1. Software Standards Specification
  2. Software Requirements Definition
  3. Software Best Practices
  4. Input Validation
  5. Output Validation
  6. Cookie Requirements
  7. Access Failure Error Checking
  8. Buffer Overflow
  9. Code Structure
  10. Software Functions
  11. Software Modules
  12. Requirements for Variables
  13. Software Code Comment Requirements
  14. Quality Code Requirements
  15. Software Code Review
  16. Software Code Testing Requirements
  17. Software Change Control

    Security Best Practices

  18. Secure Functional Requirements
  19. Account Creation
  20. Change Password
  21. Forgot Password
  22. Personal Question
  23. Contact Webmaster
  24. CAPTCHA Tests
  25. Answer Verification

Answer Verification

This page is provided for consideration and reference regarding shared secret verification.

The answer verification method described here is a method that can be used for a server to verify a known answer (shared secret) between itself and a client without a third party being able to intercept it. This method should provide a reasonable level of security without using encryption such as HTTPS. The reason for this is that the actual answer is never sent.

MD5 salted hash technique

  1. The server sends a large random number to the client when the logon page is requested.
  2. The user enters their password.
  3. Client side Javascript creates a SHA1 hash of the entered password.
  4. Client side Javascript appends the large random number to the SHA1 hash of the password and creates a hash from the result.
  5. The large random number and hash are transmitted to the server.
  6. The server reads the hash of the user password from the database and appends the large random number to it.
  7. The server creates a hash from the result in the above step and compares it to the received hash from the client.
  8. If the resulting hash matches the transmitted hash, the password is the same and logon is successful.

This has the following strengths:

  • The password is never transmitted.
  • The password hash is never transmitted so it is also protected. In fact the attacker could use the password hash to login if they could obtain it.
  • Even though a third party may know the large random number, they cannot re-create the password hash without attempting a brute force attach against many of the possible password hash numbers. Therefore the password hash must be very long and the hash calculation must be CPU cycle intensive enough to make many calculations difficult but not difficult for one.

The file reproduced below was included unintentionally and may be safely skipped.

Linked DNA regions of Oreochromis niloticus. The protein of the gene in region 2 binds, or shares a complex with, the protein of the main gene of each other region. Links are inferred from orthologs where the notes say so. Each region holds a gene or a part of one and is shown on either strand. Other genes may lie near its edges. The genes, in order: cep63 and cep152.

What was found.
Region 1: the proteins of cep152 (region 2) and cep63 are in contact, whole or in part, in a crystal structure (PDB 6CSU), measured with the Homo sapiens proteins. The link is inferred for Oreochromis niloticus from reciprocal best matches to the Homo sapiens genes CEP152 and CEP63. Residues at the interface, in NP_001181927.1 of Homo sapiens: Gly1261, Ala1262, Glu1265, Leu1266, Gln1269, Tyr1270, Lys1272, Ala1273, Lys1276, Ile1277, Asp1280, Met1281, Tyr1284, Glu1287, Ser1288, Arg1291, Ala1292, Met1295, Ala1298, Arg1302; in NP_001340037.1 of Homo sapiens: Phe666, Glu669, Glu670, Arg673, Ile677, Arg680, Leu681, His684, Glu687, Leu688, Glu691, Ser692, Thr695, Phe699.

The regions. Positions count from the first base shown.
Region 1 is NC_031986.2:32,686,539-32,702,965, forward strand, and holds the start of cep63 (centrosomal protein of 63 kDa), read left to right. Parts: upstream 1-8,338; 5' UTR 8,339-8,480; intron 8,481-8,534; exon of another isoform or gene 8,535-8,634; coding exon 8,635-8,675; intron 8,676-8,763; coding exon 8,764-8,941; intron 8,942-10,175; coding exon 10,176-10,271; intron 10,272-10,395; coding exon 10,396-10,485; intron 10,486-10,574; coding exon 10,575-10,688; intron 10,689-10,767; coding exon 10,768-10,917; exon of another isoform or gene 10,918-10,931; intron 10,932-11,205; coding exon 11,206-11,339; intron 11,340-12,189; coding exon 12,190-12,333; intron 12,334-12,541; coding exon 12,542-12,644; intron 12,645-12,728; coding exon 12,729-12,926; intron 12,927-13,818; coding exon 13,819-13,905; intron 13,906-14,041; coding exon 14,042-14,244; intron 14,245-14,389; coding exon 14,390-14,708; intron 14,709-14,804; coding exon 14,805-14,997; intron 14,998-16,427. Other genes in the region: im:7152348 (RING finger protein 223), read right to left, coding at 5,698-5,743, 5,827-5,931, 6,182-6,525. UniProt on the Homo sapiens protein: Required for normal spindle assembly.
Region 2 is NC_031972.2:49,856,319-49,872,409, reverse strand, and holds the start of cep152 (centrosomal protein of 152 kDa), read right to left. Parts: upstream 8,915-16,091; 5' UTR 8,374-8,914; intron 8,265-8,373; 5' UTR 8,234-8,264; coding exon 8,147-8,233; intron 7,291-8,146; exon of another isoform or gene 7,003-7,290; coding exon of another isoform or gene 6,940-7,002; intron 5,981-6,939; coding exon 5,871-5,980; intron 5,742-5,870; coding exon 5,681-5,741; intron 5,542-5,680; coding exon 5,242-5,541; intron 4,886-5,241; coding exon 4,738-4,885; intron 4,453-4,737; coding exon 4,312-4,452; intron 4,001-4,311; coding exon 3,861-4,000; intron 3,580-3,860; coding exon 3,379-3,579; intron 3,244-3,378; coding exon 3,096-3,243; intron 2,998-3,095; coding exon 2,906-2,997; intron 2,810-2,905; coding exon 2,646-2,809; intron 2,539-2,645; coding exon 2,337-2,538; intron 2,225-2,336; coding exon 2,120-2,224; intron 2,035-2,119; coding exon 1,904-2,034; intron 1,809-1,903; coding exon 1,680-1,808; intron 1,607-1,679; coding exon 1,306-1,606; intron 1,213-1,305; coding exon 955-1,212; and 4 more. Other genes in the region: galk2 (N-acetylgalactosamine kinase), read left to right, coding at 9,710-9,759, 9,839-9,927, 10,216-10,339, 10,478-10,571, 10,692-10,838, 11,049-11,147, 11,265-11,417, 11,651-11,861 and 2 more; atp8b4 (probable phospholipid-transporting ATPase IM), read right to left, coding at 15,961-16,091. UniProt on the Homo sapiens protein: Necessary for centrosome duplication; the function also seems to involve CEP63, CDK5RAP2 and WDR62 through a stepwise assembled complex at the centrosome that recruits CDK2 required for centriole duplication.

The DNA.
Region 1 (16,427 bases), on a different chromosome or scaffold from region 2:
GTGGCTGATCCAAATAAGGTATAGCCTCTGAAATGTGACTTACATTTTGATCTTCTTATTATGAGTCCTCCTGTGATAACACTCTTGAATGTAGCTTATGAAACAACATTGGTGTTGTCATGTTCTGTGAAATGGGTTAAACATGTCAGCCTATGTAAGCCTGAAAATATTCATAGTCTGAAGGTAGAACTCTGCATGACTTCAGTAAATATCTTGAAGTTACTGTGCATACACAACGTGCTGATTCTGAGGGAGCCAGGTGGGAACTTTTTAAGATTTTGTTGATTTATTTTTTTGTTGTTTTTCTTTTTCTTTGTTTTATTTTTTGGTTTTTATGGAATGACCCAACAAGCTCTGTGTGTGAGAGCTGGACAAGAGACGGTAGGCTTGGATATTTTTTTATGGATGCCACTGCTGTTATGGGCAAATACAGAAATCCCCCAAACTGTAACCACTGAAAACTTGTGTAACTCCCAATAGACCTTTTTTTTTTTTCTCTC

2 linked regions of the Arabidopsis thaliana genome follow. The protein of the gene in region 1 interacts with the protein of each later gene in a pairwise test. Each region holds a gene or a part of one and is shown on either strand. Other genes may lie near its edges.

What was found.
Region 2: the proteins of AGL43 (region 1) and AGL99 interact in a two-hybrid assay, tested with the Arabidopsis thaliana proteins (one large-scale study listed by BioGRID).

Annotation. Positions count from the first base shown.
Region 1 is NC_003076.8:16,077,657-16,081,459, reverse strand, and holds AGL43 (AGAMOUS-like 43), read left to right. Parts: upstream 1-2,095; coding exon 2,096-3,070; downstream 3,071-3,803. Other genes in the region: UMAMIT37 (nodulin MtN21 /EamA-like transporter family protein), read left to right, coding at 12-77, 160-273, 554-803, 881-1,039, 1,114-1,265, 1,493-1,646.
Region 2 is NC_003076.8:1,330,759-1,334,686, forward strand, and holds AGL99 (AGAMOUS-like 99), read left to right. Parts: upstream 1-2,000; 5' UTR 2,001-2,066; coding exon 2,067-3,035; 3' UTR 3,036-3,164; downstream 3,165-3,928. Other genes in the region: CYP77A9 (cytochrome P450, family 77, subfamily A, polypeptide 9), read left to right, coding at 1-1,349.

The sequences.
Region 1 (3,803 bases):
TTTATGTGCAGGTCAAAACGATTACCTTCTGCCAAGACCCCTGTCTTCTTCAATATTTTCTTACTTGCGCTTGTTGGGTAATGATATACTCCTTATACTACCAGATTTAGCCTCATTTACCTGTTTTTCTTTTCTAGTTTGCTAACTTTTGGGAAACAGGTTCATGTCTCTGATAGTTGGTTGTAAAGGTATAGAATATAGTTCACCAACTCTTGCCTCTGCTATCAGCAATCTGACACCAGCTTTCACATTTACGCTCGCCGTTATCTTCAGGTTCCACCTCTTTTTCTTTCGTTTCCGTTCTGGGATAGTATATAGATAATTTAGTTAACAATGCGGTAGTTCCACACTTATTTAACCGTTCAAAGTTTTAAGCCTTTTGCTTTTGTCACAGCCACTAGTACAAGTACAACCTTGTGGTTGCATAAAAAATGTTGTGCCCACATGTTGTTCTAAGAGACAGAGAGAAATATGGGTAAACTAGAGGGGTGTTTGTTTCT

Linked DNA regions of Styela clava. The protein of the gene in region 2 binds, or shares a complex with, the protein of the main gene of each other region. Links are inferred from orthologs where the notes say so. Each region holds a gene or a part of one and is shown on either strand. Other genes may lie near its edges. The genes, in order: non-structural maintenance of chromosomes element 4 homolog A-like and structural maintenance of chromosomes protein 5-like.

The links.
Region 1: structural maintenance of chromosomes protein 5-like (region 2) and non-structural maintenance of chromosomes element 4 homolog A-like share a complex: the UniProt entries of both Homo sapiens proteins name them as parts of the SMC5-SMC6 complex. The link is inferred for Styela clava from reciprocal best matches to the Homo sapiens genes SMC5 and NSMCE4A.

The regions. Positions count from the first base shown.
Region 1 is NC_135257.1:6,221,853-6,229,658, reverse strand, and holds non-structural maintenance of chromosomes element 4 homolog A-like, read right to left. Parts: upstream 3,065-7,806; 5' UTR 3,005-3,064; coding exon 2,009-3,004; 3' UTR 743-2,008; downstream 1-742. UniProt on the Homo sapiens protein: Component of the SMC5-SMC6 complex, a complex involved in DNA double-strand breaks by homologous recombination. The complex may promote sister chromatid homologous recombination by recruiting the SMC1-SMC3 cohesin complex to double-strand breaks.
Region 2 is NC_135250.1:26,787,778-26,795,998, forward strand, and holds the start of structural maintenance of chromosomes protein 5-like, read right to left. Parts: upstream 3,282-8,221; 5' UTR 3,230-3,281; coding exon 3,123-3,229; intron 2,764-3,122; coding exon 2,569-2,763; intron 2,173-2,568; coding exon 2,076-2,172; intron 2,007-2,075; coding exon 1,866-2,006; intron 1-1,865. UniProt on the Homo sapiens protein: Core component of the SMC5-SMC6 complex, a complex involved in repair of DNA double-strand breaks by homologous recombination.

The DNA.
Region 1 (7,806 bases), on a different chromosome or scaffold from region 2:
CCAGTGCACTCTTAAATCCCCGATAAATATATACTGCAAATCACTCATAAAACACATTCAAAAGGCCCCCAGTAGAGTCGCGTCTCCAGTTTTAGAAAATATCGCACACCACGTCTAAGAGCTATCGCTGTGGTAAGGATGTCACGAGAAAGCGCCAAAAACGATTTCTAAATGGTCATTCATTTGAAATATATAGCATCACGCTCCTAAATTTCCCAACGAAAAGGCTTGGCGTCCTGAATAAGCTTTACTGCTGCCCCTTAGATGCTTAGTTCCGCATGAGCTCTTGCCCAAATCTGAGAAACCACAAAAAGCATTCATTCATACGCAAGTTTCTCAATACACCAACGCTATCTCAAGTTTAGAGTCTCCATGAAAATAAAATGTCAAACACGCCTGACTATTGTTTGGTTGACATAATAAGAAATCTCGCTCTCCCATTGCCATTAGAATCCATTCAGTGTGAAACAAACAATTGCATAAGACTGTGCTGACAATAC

If the entire session were encrypted, the exchange would be more secure because an attacker would need to decrypt the large random number, and the combined hash value that was sent to the server before they could perform a brute force attack. If a dictionary attack is used, the attacker would need to do more math to convert text passwords to their hash value.

CAPTCHA answer technique 1

This technique is designed for the client to be able to submit a test answer to the server and the server be able to tell by what is submitted including hidden characters, whether the answer is correct. This technique will be susceptible to a replay attack unless the large random number is stored in a database table.

  1. The server chooses a large random number
  2. The server chooses a question for the user and knows the correct answer.
  3. The server calculates the hash of ( answer + large random number + IP address + (time + 4096)/8192 )
  4. The server encrypts the large random number (may use a public key so it can only be encrypted privately)
  5. The server sends the hash and encrypted large random number to the client with the question.
  6. The client sends the answer back with the encrypted large random number and the hash generated in step 3.
  7. The server decrypts the large random number.
  8. The server calculates the hash of ( answer received + large random number + IP address + (time + 4096)/8192 )

If the calculated hash is the same as the received hash, the answer is accepted. The use of the IP address prevents replay from another IP address. The use of the fractionalized time limits the replay attack ability to aboout 1 hour and still gives the user that amount of time to fill out the form.